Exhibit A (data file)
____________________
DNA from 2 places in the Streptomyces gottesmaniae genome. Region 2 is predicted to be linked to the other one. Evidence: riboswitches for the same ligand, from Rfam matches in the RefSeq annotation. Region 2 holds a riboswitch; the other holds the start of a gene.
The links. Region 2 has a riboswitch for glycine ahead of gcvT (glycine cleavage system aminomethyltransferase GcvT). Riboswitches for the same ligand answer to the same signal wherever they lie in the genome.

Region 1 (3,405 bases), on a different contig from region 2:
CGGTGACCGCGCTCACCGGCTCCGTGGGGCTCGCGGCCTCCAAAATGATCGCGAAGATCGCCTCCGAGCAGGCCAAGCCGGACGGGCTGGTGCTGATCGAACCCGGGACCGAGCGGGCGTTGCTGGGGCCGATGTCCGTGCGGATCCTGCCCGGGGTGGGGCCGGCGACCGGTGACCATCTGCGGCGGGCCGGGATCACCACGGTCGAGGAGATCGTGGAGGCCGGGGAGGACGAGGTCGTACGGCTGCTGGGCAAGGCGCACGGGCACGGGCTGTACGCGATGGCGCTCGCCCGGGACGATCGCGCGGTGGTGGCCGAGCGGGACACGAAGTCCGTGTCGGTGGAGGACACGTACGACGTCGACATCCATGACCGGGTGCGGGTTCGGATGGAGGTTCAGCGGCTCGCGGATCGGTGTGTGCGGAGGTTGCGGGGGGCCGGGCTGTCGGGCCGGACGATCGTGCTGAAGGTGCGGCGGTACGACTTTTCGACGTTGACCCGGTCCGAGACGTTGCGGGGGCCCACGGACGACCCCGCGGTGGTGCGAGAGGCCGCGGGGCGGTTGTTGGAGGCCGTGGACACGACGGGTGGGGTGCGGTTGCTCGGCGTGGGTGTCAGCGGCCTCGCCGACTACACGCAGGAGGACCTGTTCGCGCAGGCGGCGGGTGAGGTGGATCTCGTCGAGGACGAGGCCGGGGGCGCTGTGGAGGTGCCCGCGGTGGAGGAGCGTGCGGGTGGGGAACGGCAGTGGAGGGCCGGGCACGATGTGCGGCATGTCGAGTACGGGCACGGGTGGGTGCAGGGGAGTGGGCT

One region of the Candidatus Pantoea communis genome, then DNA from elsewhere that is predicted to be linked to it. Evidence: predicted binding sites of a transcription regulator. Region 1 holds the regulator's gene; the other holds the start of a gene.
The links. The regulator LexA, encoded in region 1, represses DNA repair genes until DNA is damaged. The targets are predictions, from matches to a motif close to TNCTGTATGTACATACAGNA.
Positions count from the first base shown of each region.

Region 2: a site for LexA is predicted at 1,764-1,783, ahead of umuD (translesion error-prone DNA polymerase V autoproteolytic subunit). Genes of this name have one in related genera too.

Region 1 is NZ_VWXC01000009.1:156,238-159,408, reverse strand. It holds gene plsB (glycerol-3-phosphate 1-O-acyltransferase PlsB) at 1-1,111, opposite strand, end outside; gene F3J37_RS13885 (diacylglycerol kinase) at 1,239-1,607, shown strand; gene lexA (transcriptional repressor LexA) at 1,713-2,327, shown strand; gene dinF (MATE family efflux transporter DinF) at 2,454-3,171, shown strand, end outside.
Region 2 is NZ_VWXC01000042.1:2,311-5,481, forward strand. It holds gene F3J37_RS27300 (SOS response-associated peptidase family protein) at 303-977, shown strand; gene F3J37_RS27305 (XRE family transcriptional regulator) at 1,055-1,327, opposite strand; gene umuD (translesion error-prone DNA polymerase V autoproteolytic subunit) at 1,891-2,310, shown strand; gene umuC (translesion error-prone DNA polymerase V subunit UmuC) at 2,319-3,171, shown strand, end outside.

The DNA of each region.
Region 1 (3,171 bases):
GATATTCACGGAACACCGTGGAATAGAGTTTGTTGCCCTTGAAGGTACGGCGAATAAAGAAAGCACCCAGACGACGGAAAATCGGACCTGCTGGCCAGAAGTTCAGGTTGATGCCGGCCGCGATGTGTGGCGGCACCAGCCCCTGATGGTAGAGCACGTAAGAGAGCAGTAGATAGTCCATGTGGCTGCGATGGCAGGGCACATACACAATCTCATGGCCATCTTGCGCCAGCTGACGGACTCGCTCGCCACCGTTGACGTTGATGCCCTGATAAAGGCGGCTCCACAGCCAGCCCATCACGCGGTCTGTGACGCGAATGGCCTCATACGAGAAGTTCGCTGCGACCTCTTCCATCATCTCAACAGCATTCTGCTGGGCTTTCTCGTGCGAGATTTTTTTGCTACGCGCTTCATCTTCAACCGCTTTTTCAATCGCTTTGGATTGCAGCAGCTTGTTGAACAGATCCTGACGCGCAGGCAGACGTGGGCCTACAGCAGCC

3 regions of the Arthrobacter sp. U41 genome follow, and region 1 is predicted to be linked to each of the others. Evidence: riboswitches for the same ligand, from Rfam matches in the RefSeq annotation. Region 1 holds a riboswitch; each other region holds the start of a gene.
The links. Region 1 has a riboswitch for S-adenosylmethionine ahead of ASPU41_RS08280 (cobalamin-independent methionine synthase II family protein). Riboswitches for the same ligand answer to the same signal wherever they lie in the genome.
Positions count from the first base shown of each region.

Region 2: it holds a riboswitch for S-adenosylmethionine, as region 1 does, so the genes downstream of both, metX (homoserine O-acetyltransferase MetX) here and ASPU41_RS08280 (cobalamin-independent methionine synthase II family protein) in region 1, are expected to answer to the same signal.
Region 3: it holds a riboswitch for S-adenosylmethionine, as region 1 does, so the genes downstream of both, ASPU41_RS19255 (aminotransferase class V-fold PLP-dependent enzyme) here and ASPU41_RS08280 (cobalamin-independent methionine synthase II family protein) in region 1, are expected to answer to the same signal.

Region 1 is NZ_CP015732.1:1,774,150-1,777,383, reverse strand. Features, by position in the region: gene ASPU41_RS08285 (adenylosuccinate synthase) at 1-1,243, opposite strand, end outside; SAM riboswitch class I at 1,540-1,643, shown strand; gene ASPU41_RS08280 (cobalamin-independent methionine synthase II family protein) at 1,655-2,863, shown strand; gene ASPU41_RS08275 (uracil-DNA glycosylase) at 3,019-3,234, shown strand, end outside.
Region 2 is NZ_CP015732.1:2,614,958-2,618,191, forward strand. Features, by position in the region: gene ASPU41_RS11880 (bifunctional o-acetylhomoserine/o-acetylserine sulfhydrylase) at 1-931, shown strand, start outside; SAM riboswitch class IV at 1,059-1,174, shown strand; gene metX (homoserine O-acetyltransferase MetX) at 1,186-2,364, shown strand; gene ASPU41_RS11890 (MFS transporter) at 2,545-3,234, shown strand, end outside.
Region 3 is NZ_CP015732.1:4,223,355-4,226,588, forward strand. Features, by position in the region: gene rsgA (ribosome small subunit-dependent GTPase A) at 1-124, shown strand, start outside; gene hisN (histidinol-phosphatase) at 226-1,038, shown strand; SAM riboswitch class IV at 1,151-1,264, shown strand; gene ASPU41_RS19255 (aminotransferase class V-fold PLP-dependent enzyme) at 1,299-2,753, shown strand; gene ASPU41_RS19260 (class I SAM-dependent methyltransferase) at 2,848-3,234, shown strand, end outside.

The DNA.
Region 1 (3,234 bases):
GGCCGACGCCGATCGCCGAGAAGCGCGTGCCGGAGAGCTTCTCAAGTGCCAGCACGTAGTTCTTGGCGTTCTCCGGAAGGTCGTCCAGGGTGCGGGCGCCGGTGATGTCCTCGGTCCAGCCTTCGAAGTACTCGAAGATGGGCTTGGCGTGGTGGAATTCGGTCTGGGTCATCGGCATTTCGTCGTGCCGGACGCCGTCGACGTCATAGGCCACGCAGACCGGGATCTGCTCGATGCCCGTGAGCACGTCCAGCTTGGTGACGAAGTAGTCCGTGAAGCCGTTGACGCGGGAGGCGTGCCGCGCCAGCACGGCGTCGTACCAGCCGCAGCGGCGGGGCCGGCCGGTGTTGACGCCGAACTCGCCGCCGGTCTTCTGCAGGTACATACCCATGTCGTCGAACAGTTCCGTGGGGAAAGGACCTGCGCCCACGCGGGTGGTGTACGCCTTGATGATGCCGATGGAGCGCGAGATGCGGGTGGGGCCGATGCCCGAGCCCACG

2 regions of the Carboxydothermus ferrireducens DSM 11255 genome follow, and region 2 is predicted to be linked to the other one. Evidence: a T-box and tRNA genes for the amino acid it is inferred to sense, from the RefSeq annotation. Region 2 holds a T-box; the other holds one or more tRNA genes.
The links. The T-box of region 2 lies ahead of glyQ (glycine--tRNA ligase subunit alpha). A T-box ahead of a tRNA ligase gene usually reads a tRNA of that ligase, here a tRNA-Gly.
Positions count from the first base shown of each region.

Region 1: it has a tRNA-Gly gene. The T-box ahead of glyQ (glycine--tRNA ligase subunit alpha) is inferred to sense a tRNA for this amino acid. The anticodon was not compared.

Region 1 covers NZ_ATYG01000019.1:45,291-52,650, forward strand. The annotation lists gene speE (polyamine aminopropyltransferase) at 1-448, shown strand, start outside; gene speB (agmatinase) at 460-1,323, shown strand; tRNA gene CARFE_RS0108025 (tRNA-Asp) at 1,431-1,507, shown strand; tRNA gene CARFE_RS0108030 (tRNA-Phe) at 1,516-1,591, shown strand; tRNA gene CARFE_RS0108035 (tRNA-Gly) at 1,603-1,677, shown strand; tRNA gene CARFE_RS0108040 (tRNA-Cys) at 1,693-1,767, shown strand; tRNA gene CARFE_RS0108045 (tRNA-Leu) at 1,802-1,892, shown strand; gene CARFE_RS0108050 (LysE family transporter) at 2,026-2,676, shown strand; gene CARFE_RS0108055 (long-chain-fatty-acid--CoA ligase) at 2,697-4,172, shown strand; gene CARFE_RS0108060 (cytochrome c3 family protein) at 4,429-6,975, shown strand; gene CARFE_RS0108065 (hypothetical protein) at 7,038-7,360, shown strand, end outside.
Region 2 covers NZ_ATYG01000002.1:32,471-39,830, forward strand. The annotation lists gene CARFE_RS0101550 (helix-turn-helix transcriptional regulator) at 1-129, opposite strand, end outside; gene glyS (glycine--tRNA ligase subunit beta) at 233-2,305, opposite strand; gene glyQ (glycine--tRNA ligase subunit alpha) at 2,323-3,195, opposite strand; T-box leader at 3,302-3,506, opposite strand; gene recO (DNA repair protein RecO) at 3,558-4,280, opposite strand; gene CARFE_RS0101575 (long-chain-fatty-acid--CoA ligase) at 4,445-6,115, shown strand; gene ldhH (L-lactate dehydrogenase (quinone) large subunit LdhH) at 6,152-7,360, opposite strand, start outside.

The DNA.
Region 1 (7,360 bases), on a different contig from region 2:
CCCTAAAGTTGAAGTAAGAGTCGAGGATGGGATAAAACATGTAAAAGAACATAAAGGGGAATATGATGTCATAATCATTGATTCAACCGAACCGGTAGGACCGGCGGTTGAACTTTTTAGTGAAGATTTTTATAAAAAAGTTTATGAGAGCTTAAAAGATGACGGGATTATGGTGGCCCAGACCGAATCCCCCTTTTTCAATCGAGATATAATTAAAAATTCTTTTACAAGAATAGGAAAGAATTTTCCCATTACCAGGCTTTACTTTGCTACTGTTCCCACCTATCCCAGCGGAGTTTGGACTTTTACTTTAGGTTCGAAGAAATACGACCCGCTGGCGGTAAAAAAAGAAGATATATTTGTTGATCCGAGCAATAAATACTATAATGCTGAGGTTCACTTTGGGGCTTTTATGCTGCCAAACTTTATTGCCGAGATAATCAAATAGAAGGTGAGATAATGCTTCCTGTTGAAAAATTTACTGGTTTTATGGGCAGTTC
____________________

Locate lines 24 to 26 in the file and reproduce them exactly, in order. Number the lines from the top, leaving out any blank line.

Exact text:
GGCCGACGCCGATCGCCGAGAAGCGCGTGCCGGAGAGCTTCTCAAGTGCCAGCACGTAGTTCTTGGCGTTCTCCGGAAGGTCGTCCAGGGTGCGGGCGCCGGTGATGTCCTCGGTCCAGCCTTCGAAGTACTCGAAGATGGGCTTGGCGTGGTGGAATTCGGTCTGGGTCATCGGCATTTCGTCGTGCCGGACGCCGTCGACGTCATAGGCCACGCAGACCGGGATCTGCTCGATGCCCGTGAGCACGTCCAGCTTGGTGACGAAGTAGTCCGTGAAGCCGTTGACGCGGGAGGCGTGCCGCGCCAGCACGGCGTCGTACCAGCCGCAGCGGCGGGGCCGGCCGGTGTTGACGCCGAACTCGCCGCCGGTCTTCTGCAGGTACATACCCATGTCGTCGAACAGTTCCGTGGGGAAAGGACCTGCGCCCACGCGGGTGGTGTACGCCTTGATGATGCCGATGGAGCGCGAGATGCGGGTGGGGCCGATGCCCGAGCCCACG

2 regions of the Carboxydothermus ferrireducens DSM 11255 genome follow, and region 2 is predicted to be linked to the other one. Evidence: a T-box and tRNA genes for the amino acid it is inferred to sense, from the RefSeq annotation. Region 2 holds a T-box; the other holds one or more tRNA genes.
The links. The T-box of region 2 lies ahead of glyQ (glycine--tRNA ligase subunit alpha). A T-box ahead of a tRNA ligase gene usually reads a tRNA of that ligase, here a tRNA-Gly.